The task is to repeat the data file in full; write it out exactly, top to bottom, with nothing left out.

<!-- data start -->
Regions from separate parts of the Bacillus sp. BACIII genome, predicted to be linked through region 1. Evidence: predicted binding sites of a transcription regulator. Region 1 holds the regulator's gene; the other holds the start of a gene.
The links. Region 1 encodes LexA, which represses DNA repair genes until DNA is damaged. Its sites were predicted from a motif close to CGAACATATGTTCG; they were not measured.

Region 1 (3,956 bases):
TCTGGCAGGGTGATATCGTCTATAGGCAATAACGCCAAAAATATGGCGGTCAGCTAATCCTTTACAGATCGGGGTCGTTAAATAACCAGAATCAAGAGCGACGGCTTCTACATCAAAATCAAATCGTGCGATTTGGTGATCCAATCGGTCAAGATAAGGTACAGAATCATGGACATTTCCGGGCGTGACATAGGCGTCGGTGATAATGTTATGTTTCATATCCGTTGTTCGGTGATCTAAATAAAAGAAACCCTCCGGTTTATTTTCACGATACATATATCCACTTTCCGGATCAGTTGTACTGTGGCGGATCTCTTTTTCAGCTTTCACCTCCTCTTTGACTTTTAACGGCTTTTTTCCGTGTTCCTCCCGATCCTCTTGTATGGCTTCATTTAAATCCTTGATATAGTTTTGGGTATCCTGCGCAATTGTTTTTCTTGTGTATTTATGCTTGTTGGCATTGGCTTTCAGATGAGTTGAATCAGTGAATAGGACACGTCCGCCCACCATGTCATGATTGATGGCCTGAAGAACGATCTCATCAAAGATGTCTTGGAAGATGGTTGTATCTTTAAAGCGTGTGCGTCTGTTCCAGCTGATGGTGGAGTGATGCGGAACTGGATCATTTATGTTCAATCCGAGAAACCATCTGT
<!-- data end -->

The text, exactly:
Regions from separate parts of the Bacillus sp. BACIII genome, predicted to be linked through region 1. Evidence: predicted binding sites of a transcription regulator. Region 1 holds the regulator's gene; the other holds the start of a gene.
The links. Region 1 encodes LexA, which represses DNA repair genes until DNA is damaged. Its sites were predicted from a motif close to CGAACATATGTTCG; they were not measured.

Region 1 (3,956 bases):
TCTGGCAGGGTGATATCGTCTATAGGCAATAACGCCAAAAATATGGCGGTCAGCTAATCCTTTACAGATCGGGGTCGTTAAATAACCAGAATCAAGAGCGACGGCTTCTACATCAAAATCAAATCGTGCGATTTGGTGATCCAATCGGTCAAGATAAGGTACAGAATCATGGACATTTCCGGGCGTGACATAGGCGTCGGTGATAATGTTATGTTTCATATCCGTTGTTCGGTGATCTAAATAAAAGAAACCCTCCGGTTTATTTTCACGATACATATATCCACTTTCCGGATCAGTTGTACTGTGGCGGATCTCTTTTTCAGCTTTCACCTCCTCTTTGACTTTTAACGGCTTTTTTCCGTGTTCCTCCCGATCCTCTTGTATGGCTTCATTTAAATCCTTGATATAGTTTTGGGTATCCTGCGCAATTGTTTTTCTTGTGTATTTATGCTTGTTGGCATTGGCTTTCAGATGAGTTGAATCAGTGAATAGGACACGTCCGCCCACCATGTCATGATTGATGGCCTGAAGAACGATCTCATCAAAGATGTCTTGGAAGATGGTTGTATCTTTAAAGCGTGTGCGTCTGTTCCAGCTGATGGTGGAGTGATGCGGAACTGGATCATTTATGTTCAATCCGAGAAACCATCTGT